Each of the Star Wars trilogies are very much a product of the era which they were created in. The villains represent the fears of their time, at least from an American perspective, and the good guys are a reflection of how America sees itself.
The 70’s were right in the middle of the Cold War, Eastern Europe had fallen behind the Iron Curtain and both the US and the USSR had enough nuclear weapons to wipe out all life on earth several times over. The Soviet Union was very closed off to the West so the average American citizen knew very little about the USSR beyond that it was a communist totalitarian regime with a powerful military and expansionist desires. The Empire plays on the fears that most Americans had during the Cold War. Cold, calculating military leaders like Vader and Tarkin stand in for the Soviet military elite while Palpatine is a Stalin-like, cruel, totalitarian dictator. This was very intentional on the part of George Lucas as in the deleted scene featuring Luke and Biggs from A New Hope, Biggs mentions that the Empire had begun to nationalize commerce in the inner regions of the galaxy. The Death Star with the power to destroy a planet represents the fears of nuclear war and mutually assured destruction.
The rebels then represent how America saw itself during the Cold War, as the champions of freedom and democracy and the only thing standing in the way of the spread of communism and totalitarianism.
The Prequels of the late 90’s and early 00’s also reflect the self-perception of America at the time. (Even if Lucas had hired Lawrence Kasdan to write the scripts and had hired “actor’s directors” to direct, I think the prequels would still have rubbed a lot of people the wrong way simply because they hit a little too close to home.) The Republic was praised in the Original Trilogy as the democracy that the Rebellion was fighting to restore and as a “more civilized age”, something that Americans liked to identify with, but when we actually see it, it isn’t so ideal. The Galactic Senate is mired in corruption, bureaucracy, and political infighting much like the American government. The Jedi are essentially a self-righteous galactic police force serving at the behest of the Senate. This draws parallels to the criticisms that began in the 90’s and continue through today that American sees itself as the “world’s police”.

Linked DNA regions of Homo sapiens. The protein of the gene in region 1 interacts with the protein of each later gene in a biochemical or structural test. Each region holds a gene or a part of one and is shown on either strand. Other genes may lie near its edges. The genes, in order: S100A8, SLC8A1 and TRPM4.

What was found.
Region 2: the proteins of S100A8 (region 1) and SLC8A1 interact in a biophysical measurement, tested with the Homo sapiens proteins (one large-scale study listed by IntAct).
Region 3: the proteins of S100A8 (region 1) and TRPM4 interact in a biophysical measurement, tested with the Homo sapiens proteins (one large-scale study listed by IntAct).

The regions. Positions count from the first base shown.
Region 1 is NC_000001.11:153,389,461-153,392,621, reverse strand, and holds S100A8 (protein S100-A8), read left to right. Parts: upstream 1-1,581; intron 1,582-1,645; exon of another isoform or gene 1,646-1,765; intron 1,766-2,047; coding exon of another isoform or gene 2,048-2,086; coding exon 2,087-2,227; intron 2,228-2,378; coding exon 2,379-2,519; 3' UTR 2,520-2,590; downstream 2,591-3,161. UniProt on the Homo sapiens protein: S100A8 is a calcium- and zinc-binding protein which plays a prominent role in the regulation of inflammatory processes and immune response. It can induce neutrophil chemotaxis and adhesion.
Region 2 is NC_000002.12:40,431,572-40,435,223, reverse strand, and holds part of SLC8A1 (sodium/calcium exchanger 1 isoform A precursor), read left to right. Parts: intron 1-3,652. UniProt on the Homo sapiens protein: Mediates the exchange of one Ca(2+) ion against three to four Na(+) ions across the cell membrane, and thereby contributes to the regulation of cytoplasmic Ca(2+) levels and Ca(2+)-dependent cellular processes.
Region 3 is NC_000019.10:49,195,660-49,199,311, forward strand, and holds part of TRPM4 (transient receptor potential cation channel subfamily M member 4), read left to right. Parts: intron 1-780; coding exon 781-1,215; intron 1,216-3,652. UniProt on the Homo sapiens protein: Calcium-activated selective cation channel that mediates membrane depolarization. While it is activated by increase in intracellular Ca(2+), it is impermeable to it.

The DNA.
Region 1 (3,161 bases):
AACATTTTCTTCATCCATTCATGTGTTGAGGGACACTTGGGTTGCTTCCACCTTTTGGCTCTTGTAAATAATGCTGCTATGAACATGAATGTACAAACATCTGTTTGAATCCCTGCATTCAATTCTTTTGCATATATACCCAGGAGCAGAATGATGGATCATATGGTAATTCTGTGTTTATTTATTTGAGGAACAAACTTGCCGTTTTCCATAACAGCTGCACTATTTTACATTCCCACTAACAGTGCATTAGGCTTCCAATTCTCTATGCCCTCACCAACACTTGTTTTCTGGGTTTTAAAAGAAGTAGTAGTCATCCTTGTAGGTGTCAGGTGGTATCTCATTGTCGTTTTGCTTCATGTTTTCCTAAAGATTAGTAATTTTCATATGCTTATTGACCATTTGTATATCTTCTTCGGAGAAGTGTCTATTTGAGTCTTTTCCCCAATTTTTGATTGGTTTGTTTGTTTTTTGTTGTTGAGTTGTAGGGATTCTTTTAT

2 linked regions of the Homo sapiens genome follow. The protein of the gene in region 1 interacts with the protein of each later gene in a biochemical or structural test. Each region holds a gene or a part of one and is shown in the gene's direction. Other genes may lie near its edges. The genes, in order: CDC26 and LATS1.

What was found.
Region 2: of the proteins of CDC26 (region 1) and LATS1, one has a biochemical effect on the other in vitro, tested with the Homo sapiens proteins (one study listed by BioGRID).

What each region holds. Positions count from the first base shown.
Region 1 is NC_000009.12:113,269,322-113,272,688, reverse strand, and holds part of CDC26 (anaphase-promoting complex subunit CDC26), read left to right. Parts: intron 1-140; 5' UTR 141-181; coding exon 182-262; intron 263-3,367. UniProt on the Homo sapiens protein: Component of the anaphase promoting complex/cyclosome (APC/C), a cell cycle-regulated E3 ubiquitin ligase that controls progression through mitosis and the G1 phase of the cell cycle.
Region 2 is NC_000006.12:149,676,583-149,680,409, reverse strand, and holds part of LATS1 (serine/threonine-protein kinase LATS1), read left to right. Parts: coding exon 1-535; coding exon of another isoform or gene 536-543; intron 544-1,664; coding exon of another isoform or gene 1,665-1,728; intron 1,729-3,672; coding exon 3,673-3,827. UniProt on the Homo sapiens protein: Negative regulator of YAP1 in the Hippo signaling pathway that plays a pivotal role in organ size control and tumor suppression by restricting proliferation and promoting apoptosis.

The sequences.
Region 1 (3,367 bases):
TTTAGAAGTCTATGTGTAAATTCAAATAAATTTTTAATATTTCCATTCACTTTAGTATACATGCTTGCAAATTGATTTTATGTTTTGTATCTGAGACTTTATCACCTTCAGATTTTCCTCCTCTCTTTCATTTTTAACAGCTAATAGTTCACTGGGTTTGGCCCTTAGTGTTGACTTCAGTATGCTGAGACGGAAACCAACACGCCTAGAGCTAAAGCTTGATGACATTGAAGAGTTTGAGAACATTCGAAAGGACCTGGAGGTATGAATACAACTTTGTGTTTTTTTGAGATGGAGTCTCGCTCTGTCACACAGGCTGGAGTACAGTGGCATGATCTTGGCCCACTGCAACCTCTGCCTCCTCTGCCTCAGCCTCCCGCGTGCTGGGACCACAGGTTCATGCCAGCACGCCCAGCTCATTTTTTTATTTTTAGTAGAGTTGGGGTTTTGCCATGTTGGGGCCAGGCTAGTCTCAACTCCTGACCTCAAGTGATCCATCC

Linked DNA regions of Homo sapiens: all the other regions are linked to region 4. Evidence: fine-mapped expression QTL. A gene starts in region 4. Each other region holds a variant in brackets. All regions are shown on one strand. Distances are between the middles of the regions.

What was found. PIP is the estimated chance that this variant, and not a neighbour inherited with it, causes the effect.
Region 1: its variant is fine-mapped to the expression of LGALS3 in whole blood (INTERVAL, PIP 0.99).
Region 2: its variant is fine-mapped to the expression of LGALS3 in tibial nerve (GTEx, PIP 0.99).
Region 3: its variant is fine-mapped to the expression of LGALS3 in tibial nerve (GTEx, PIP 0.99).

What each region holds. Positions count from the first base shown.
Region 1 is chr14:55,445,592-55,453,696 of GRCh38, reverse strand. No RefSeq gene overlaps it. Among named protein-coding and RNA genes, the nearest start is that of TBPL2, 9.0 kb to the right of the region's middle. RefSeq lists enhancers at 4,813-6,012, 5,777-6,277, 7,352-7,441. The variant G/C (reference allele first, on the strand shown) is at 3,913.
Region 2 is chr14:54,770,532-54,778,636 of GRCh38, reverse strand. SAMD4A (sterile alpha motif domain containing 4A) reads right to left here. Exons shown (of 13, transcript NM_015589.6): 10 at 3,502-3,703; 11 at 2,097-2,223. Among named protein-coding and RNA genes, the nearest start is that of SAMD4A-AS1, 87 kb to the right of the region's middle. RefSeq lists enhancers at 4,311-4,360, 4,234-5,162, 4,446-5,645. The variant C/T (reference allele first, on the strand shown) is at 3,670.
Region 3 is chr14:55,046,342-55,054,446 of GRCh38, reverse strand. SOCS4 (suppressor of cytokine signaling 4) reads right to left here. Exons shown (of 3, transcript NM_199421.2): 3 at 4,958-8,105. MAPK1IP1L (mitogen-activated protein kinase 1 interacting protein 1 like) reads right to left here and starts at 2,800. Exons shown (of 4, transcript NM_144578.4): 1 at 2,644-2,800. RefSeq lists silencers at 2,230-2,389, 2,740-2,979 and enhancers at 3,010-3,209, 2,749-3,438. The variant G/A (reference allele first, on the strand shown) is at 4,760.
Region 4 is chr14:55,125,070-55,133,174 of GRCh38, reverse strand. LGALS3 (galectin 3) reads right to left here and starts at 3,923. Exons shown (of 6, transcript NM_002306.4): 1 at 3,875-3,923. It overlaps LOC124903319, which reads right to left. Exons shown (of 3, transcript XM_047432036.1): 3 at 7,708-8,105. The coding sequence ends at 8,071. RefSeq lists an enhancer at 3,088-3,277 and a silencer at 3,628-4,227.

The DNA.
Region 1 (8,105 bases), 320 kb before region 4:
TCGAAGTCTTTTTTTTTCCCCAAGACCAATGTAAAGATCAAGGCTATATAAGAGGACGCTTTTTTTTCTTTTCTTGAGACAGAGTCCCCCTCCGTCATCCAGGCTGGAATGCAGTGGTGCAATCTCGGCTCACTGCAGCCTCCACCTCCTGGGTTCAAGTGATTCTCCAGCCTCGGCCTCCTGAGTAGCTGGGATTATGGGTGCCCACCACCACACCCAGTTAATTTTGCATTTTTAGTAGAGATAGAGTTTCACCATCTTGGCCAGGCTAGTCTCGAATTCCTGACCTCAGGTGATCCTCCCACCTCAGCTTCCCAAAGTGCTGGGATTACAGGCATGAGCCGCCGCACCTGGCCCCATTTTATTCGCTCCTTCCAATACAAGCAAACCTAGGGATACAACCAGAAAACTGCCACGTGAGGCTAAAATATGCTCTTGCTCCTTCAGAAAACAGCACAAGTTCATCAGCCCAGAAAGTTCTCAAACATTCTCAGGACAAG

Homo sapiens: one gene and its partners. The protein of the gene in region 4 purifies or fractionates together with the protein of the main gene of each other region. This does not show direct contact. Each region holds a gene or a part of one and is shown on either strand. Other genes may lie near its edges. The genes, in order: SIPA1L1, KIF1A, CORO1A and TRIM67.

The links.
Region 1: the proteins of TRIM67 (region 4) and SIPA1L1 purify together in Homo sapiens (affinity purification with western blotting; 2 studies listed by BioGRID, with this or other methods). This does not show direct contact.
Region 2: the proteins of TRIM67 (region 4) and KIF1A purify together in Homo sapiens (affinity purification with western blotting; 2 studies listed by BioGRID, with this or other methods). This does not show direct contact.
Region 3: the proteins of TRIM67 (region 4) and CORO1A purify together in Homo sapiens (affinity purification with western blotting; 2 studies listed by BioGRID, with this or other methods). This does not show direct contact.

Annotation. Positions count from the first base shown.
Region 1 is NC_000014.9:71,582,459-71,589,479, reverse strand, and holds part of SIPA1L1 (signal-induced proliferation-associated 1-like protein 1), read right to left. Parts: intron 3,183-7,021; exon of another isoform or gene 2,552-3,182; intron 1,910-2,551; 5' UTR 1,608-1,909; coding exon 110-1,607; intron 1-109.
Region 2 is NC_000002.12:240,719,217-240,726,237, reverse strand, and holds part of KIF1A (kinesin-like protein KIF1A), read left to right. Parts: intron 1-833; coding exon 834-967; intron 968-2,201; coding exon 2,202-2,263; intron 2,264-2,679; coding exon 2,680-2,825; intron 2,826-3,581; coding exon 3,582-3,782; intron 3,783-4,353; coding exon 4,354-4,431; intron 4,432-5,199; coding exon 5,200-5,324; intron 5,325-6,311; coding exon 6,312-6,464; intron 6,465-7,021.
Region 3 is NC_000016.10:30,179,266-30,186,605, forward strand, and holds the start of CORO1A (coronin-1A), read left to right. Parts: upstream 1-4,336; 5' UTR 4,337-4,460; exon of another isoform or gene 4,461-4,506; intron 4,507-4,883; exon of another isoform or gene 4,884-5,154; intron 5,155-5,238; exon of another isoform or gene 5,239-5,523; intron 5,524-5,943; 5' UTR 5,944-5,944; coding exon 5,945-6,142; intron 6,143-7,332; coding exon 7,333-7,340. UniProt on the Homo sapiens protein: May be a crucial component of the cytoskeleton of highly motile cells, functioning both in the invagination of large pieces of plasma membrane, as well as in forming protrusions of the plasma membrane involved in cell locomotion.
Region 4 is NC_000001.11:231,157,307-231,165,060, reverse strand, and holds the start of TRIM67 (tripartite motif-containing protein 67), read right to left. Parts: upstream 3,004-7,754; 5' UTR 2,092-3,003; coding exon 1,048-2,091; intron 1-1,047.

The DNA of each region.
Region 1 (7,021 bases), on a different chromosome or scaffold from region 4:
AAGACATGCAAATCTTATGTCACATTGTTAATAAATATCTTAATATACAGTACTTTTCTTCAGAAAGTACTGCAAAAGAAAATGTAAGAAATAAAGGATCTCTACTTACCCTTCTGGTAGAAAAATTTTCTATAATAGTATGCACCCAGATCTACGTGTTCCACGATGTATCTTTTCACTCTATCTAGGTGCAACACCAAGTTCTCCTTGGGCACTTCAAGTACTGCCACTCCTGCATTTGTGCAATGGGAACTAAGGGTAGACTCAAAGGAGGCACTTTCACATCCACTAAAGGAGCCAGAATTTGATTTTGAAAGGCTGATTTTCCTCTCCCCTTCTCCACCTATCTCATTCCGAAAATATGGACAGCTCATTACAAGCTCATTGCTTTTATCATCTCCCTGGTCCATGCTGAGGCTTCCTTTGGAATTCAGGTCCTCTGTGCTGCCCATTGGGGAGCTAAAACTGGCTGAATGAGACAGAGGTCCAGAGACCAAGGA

Palpatine’s rise to power also plays on the fears of the early 00’s that the government was taking too many freedoms from the people in the name of security. When Revenge of the Sith was first released many comparisons were drawn between the scene where “liberty dies to thunderous applause” and the passage of the Patriot Act.
When The Force Awakens was being written the biggest fears were fanaticism in the form of terrorist groups like ISIS and lone wolf shooters. This is why the First Order is shown to be far more fanatical whereas the Empire was portrayed as cold and calculating. It’s also possibly why the army of the First Order is composed of those that have been brainwashed. Kylo Ren fits the profile for a school shooter perfectly: a kid from an otherwise good family who has some serious mental and emotional issues, feels like an outcast, and wants to be feared and respected. Heck, replace “shooter” with “stabber” and this is literally what Kylo Ren is considering what he did to Luke’s other students. (I’ve heard fans say they don’t like Kylo Ren as a villain because they don’t think he is scary enough or that he doesn’t have the presence that Vader had. I would be curious to see how those opinions correlate with age.)
While not shown in The Force Awakens, Rian Johnson’s input into the novel Bloodline was the political situation of the New Republic and the Napkin Bombing. The political situation being that of a widening gulf between two parties who refuse to compromise leading to government deadlock, much like the current American political situation. The Napkin Bombing plays into our fears of the small scale terrorist attacks and mass shootings that have become all too common in the US and Europe in recent years.
We’ll have to wait and see what Rian, J.J., and the story group have in store for us, but I expect that it will continue to be politically and culturally relevant as that is part of what allows these stories to resonate so well with audiences.